High Performance Computing (HPC), High Throughput Computing (HTC) and High-Performance Data Analytics (HPDA) are central to modern research across a range of fields. Thus, more and more of the world’s universities and research institutions provide their research communities with the necessary supercomputing facilities. These are seldom closely coupled with institutional data management services and workflows, however. This session will explore what barriers exist that keep the worlds of data and computing separate (whether technical or social), what can be done to overcome these barriers, and what might be achieved by doing so. We seek to address the following questions:
- What could or should be gained by bringing together supercomputing ecosystems with institutional research data management systems?
- What can be done in practical terms to better integrate supercomputing facilities with data management?
- What metadata could or should be collected related to data outputs from HPC/HTC/HPDA environments?
- Who needs to be involved to improve the situation? What is the role of the CIO, academic researchers, IT Services, the Library?
- What are people or institutions already doing to bring compute and data management together? What can others learn from them?
Collaborative meeting notes: https://docs.google.com/document/d/1HOrHHTF-yQytbKNNCsxT4dj-6qXE9qoIxl-P...
Introduction to RDARI (5 mins)
Introduction to the session - problem statements (5 mins)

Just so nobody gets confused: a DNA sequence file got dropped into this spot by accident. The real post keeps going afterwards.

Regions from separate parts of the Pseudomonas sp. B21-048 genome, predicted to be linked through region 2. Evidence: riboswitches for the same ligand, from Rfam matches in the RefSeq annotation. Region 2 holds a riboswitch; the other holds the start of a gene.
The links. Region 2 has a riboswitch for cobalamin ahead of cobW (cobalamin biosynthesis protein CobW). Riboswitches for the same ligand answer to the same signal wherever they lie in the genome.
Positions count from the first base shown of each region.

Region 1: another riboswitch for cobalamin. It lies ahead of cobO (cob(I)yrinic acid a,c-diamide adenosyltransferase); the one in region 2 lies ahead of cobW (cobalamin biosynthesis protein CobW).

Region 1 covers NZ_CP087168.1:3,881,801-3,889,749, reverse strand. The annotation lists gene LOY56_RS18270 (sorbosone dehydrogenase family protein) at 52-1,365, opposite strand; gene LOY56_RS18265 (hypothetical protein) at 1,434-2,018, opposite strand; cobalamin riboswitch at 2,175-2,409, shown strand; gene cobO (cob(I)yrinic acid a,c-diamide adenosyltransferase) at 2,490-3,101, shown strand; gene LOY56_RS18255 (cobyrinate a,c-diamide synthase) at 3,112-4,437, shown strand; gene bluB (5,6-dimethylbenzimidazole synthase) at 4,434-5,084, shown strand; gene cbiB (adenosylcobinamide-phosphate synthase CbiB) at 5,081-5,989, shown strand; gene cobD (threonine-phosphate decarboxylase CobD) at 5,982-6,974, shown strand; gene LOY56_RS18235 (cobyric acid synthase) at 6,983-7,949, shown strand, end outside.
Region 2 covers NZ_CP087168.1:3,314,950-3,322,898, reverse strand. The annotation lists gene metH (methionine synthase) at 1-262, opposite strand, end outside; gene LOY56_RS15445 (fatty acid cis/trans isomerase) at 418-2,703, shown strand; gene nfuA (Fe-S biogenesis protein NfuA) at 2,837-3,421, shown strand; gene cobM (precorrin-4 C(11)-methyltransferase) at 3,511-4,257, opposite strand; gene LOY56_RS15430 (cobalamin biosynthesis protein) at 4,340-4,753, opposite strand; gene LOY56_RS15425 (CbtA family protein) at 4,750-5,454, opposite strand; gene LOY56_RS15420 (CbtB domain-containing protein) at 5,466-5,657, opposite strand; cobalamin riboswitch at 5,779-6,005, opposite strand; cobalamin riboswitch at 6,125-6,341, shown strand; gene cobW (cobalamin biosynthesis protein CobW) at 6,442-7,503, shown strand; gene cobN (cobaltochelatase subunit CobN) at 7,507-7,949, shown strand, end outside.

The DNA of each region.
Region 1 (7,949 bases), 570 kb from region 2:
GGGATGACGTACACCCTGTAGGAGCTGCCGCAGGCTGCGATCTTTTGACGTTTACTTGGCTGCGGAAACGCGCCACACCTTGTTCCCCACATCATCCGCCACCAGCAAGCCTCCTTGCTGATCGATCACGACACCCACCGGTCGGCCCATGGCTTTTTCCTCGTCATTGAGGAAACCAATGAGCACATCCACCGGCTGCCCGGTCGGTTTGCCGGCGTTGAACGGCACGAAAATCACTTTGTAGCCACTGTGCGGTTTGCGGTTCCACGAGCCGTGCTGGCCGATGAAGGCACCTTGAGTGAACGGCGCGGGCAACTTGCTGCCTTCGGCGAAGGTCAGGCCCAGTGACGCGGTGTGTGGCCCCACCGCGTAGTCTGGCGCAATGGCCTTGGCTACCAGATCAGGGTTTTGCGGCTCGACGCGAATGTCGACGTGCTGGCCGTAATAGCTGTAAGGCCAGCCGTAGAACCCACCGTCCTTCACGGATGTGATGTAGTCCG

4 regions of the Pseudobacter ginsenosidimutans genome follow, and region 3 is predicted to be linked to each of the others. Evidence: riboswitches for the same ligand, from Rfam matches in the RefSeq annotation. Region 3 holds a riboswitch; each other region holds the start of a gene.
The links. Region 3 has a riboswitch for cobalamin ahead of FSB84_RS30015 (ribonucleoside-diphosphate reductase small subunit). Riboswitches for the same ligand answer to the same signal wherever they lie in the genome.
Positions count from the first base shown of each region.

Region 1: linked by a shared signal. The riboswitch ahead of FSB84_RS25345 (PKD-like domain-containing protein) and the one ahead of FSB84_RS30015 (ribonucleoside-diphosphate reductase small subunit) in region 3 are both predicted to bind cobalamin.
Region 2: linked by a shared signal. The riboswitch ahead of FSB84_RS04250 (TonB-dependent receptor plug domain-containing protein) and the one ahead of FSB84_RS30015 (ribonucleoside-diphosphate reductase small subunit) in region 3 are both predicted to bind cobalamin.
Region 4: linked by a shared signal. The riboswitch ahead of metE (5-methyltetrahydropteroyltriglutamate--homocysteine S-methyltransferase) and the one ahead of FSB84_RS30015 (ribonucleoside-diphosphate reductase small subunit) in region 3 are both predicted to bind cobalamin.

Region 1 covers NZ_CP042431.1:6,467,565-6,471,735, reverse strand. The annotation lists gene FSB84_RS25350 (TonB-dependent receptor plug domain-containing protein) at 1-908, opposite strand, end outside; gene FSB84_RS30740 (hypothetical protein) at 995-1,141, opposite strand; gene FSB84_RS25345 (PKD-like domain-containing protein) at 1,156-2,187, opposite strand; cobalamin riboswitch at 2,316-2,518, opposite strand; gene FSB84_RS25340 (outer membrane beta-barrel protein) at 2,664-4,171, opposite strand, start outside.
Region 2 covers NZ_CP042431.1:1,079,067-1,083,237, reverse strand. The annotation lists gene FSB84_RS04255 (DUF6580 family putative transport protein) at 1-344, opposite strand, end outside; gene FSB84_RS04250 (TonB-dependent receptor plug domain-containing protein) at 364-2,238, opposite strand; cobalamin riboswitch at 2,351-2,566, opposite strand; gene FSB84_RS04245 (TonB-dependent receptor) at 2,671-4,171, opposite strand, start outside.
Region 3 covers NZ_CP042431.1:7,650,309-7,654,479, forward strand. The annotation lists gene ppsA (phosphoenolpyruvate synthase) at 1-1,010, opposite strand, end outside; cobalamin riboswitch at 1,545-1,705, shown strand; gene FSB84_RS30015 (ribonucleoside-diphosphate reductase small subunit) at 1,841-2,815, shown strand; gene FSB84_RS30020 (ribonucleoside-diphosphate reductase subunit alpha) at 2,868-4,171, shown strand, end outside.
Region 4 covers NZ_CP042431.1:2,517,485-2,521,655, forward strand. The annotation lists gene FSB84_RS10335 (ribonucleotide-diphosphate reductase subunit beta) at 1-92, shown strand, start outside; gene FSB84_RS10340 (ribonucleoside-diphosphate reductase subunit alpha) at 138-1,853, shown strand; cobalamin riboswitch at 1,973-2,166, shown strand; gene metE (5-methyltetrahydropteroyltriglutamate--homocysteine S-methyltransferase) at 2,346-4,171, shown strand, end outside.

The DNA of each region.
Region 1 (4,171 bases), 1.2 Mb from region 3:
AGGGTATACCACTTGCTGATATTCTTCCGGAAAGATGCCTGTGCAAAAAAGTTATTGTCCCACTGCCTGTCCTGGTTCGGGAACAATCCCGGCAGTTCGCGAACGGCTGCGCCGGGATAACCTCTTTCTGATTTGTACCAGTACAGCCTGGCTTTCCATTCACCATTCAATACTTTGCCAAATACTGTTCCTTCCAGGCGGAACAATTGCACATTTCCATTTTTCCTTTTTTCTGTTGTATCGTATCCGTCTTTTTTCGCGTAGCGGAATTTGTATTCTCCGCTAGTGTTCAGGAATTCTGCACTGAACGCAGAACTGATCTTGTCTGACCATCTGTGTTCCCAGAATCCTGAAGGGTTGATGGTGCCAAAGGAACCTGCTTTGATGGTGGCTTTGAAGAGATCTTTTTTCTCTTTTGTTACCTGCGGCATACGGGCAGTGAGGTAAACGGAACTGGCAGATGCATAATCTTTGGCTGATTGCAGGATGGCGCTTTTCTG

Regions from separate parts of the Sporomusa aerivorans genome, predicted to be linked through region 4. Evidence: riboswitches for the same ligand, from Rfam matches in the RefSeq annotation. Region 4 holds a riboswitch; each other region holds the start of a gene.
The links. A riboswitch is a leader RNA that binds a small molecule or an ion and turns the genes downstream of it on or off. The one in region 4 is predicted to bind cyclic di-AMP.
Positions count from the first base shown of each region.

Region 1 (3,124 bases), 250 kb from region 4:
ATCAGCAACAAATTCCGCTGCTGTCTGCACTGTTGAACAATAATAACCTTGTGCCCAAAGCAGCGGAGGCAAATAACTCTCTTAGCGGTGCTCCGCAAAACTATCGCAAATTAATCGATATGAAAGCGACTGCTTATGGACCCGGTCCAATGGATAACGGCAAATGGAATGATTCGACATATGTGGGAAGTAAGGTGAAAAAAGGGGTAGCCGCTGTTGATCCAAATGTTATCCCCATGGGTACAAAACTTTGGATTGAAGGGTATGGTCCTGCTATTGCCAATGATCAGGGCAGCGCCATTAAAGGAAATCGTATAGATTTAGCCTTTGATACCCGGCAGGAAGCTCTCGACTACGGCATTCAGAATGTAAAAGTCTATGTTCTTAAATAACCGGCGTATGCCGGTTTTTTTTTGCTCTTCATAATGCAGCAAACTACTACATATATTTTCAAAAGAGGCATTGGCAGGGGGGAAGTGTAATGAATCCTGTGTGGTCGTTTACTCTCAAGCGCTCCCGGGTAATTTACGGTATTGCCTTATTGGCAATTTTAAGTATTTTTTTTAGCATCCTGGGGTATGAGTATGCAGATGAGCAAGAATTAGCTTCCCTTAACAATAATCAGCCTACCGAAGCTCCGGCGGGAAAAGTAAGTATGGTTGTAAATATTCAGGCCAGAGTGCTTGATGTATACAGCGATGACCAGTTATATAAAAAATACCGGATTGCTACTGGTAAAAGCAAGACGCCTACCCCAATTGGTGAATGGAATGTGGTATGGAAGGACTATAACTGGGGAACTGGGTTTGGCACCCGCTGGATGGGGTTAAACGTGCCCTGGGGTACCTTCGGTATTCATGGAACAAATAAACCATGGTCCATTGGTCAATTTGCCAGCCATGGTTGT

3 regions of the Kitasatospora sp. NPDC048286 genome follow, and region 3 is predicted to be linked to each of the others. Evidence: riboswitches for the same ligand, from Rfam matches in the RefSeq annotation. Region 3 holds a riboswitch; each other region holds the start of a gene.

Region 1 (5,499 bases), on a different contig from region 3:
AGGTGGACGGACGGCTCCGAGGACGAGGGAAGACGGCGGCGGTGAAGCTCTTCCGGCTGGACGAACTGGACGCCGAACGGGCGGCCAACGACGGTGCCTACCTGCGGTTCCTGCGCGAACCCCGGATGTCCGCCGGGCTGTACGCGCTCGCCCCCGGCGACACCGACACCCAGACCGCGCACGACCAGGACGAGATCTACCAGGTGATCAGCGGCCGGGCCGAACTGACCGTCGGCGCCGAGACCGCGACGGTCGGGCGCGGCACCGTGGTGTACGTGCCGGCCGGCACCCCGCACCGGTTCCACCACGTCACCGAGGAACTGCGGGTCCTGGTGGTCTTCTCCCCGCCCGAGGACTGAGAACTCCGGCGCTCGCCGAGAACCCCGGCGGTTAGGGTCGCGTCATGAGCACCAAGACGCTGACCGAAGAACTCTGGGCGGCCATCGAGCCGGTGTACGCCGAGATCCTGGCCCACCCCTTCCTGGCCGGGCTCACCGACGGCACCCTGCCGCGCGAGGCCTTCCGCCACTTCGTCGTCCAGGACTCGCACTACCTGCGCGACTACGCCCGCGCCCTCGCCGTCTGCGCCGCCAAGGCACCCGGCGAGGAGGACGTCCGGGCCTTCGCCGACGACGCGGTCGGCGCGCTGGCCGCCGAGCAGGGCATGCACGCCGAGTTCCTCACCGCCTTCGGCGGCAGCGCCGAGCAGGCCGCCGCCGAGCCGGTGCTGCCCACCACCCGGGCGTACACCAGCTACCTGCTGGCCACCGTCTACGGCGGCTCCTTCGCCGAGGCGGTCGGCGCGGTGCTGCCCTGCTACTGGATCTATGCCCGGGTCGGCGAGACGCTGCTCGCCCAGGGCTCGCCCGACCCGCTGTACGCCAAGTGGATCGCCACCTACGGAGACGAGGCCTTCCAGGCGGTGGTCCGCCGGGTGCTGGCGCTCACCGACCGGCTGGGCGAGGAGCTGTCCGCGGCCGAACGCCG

Presentation - Institutional case study 1 (10 mins) - Wind Cowles & Kurt Hillegas (Princeton)
Presentation - Institutional case study 3 (10 mins)] - Kenjiro Taura (Tokyo University)
Presentation - Institutional case study 2 (10 mins) - Melissa Craigin (SDSC)
Guided discussion (35/45 mins)
Discussion of RDARI survey - should we repeat the 2019 Survey of Institutional Research Data Services? (10 mins)
Wrap up (5 mins)
This session will be of interest to anyone working for universities or research institutions who are interested in better integrating their compute and data management facilities. This may include research data infrastructure managers, ICT architects, senior managers with responsibility for research IT services, developers, data managers, data engineers, and data scientists. Representatives of service or technology vendors are of course also welcome.
The Research Data Architectures in Research Institutions Interest Group (RDARI) is primarily concerned with technical architectures for managing research data within universities and other multi-disciplinary research institutions. It provides insight into the approaches being taken to the development and operation of such architectures and their success or otherwise in enabling good practice.
Recognized and endorsed. Active since 2018.
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